German auto giant Volkswagen and China’s Anhui Jianghuai Automobile are in talks to build electric cars together, the firms announced Wednesday, the latest possible tie-up in a burgeoning Chinese market for clean-energy vehicles.
Volkswagen said the two carmakers had signed a memorandum of understanding at its Wolfsburg headquarters to explore the possibility of a joint venture focussed on the research and development, manufacturing and sales of “new energy vehicles”.
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In its own statement, Anhui Jianghuai Automobile (JAC) said it expected to sign an official agreement with Volkswagen within five months.
JAC chairman An Jin said the firm was looking forward to “a full-scale cooperation” with Volkswagen “to provide Chinese consumers with highly cost-effective battery electric vehicle products”. There were no immediate details about the scope of the planned agreement.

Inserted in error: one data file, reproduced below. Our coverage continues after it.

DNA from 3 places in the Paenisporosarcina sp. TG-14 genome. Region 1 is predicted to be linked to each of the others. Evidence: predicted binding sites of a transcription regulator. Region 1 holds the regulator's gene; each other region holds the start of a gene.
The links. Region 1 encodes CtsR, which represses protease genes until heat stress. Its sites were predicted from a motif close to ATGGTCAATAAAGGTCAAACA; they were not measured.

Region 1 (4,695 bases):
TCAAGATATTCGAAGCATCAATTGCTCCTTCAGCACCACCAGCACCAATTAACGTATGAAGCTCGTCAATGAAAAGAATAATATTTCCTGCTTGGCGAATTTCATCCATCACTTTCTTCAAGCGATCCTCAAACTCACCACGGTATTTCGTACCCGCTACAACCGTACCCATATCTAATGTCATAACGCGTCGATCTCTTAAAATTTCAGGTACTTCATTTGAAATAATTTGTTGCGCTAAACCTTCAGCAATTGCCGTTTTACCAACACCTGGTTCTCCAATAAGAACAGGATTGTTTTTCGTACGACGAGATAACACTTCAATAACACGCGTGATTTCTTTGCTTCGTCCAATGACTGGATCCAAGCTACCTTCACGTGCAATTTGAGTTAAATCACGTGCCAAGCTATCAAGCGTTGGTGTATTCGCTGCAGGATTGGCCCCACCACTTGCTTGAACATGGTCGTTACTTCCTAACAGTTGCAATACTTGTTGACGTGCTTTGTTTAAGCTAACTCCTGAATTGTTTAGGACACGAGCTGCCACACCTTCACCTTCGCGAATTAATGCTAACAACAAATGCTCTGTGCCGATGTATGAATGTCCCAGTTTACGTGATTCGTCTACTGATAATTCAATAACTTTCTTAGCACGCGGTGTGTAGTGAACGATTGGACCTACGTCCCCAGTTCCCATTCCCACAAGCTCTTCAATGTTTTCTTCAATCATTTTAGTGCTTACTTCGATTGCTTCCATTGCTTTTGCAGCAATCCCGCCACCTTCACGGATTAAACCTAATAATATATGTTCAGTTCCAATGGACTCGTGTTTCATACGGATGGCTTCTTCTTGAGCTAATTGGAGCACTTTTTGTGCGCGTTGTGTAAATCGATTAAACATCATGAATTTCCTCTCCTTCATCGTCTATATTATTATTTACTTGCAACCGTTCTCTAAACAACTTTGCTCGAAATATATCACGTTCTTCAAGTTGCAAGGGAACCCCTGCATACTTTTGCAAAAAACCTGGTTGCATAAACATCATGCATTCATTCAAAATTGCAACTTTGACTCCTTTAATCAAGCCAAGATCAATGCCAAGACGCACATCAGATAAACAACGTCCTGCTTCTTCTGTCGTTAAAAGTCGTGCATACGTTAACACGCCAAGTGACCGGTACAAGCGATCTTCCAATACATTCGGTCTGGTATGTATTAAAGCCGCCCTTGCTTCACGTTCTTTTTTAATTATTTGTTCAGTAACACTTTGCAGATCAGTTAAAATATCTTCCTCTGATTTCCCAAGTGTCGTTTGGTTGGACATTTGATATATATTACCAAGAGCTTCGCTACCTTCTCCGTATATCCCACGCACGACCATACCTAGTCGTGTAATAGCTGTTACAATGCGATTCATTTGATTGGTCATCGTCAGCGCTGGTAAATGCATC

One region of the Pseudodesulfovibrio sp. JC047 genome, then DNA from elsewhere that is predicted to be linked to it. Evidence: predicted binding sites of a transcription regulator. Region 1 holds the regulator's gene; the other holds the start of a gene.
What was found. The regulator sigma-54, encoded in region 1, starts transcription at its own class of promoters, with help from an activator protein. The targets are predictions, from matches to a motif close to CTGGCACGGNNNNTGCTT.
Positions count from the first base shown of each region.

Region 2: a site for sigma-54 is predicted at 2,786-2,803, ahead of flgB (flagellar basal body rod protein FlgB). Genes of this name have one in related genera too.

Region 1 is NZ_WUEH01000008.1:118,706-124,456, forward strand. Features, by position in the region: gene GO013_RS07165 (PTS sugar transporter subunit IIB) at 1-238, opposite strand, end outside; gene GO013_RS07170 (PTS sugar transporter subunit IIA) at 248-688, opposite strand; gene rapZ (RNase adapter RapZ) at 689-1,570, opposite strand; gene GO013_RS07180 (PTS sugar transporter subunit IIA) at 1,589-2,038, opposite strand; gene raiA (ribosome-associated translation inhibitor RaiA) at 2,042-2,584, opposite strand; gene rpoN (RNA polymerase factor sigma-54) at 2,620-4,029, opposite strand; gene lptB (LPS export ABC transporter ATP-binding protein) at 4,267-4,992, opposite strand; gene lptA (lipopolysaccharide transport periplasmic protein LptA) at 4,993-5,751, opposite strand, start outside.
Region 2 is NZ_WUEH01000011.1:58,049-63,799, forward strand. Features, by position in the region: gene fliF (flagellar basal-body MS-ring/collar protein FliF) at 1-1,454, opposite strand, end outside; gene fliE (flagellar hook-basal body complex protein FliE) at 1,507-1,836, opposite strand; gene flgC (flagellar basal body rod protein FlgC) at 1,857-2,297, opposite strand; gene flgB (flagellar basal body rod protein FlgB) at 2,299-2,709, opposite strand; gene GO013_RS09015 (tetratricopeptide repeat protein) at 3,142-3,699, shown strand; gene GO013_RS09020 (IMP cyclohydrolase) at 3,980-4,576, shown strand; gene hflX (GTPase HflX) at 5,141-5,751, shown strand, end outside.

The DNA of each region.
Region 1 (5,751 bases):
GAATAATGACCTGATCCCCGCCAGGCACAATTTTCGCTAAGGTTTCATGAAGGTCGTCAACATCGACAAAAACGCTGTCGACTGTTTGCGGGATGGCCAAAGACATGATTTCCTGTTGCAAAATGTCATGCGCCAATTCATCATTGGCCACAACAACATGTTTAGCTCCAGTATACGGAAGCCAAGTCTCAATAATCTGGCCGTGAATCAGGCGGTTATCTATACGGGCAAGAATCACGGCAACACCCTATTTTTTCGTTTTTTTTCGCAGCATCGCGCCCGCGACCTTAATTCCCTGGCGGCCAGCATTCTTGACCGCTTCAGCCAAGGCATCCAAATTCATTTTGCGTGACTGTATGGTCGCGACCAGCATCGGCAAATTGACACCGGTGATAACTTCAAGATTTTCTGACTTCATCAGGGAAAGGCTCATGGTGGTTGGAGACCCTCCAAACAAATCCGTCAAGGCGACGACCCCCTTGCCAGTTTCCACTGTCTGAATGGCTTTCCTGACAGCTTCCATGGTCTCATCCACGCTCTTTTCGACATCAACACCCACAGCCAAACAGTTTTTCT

The mooted deal comes as Beijing is seeking to develop its nascent but growing electric car industry with incentives and other government support in a bid to boost the country’s environmental credentials and tackle crippling air pollution.
Some 247,000 “zero emissions cars” were sold in China last year, quadruple the number in 2014, according to the China Association of Automobile Manufacturers. Under Chinese law, foreign companies must enter into joint ventures with domestic firms to produce vehicles in what is now the world’s largest auto market.
China’s leading electric car manufacturer BYD has already teamed up with Germany’s Daimler, while French carmaker PSA Peugeot Citroen said earlier this year it would develop electric cars with Chinese partner Dongfeng Motors from 2019.
JAC, based in Hefei in east China’s Anhui province, is a state-owned car, truck and bus maker with sales outlets across China.
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It aims to bring the production and sales of new energy cars to more than 30% of the total by 2025, according to its website. Like many global automakers, Volkswagen is revving up its focus on green energy vehicles with plans to launch more than 30 all-electric models within the next decade.
Those efforts have become all the more urgent in the wake of Volkswagen’s “dieselgate” emissions cheating scandal, which has hurt the firm’s sales and cast a spotlight on the harmful effects of polluting engines.
Courtesy : Express Tribune